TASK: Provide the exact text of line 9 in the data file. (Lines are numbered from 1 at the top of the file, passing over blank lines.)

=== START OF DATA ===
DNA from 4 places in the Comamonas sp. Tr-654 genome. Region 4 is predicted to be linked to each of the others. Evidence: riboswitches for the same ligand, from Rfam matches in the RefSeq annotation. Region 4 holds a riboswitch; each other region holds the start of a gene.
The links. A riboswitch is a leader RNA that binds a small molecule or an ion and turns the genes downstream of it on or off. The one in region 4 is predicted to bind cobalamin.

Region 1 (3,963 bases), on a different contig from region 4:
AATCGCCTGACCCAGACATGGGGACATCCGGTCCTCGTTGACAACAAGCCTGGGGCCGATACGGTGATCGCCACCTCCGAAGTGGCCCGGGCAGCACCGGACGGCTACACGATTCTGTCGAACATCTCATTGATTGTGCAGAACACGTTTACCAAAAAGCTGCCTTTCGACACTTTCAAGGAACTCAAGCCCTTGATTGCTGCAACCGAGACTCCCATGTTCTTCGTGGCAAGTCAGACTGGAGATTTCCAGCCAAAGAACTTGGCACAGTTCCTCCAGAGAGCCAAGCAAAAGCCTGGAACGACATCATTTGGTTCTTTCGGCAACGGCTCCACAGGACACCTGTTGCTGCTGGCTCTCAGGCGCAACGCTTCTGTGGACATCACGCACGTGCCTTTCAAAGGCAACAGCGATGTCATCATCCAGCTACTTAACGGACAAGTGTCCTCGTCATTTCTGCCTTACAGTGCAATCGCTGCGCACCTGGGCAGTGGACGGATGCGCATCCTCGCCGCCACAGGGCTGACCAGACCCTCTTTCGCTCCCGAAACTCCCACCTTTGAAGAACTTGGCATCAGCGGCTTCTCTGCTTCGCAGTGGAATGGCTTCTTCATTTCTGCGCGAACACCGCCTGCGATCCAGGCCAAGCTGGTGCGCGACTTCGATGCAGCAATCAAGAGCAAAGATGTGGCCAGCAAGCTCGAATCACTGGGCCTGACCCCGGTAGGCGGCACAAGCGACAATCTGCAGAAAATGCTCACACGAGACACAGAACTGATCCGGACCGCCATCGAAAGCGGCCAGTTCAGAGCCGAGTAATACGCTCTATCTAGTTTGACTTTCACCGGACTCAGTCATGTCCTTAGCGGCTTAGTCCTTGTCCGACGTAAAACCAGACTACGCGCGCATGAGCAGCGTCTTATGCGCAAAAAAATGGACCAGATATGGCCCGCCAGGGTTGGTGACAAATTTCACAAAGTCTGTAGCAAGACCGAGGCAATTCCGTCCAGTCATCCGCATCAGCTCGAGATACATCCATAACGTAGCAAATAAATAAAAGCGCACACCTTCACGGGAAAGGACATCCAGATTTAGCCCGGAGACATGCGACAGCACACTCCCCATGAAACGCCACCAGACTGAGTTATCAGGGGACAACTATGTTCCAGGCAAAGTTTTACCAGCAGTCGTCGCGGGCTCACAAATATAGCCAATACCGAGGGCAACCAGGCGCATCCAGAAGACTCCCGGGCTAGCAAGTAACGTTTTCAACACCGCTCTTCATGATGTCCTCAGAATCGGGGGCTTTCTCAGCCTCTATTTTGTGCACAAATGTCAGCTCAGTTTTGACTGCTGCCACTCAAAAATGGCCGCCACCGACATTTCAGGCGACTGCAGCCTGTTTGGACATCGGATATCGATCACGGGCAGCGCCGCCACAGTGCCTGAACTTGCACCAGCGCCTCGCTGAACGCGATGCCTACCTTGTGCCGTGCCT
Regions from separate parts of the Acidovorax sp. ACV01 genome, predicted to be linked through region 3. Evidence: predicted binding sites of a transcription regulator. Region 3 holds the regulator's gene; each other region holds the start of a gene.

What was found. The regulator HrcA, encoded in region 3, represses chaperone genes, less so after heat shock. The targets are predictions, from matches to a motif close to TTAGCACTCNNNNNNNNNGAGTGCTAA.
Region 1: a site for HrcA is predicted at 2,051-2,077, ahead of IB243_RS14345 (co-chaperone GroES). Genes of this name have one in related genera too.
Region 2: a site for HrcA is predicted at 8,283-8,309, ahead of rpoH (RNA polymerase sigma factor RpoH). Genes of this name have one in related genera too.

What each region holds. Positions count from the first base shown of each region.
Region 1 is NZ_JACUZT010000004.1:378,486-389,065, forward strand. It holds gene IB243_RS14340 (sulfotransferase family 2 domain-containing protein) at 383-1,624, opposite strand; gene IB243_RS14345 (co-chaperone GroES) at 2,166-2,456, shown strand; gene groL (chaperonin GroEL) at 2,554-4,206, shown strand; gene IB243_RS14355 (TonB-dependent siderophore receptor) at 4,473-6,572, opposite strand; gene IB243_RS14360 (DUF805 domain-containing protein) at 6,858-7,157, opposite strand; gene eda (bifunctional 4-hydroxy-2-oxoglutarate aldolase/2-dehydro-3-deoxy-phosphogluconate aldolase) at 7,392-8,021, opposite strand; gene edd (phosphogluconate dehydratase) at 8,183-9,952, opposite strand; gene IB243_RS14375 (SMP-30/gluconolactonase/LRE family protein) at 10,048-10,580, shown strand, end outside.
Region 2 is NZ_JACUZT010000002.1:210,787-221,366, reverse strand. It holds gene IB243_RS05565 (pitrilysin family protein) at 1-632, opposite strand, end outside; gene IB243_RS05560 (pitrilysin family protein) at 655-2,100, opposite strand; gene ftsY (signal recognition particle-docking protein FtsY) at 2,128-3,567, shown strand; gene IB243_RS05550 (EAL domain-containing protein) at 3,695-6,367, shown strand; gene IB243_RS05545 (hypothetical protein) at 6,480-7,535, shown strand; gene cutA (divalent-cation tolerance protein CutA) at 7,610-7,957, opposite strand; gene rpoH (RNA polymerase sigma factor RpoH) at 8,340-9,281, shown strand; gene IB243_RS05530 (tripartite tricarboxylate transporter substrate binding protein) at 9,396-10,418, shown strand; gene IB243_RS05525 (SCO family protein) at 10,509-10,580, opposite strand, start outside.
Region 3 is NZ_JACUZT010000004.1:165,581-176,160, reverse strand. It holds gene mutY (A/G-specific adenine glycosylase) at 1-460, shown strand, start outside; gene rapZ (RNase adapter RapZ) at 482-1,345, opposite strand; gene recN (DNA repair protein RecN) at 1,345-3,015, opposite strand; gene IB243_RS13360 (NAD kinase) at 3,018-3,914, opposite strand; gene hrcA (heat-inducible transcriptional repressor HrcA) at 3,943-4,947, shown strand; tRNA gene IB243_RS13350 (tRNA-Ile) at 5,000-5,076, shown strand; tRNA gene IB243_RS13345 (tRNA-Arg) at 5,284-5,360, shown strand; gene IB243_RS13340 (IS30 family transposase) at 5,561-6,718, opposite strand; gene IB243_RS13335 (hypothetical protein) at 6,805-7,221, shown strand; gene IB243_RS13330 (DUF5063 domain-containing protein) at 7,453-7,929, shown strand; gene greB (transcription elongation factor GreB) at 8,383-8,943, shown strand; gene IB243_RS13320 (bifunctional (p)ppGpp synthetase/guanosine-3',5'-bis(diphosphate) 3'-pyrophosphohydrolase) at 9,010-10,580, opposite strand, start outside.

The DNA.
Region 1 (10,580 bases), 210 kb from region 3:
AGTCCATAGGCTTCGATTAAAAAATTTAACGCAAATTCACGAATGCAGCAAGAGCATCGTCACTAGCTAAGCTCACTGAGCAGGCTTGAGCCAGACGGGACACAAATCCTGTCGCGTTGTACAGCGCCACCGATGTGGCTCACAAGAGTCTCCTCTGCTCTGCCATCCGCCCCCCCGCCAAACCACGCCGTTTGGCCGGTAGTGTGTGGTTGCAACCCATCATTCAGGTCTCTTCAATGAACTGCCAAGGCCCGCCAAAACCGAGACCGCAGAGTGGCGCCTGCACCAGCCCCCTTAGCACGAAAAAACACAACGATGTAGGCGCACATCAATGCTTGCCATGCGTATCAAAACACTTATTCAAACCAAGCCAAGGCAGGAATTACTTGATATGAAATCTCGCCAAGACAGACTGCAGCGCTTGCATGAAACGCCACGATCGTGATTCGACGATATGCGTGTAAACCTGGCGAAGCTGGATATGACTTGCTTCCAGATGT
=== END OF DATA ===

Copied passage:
What each region holds. Positions count from the first base shown of each region.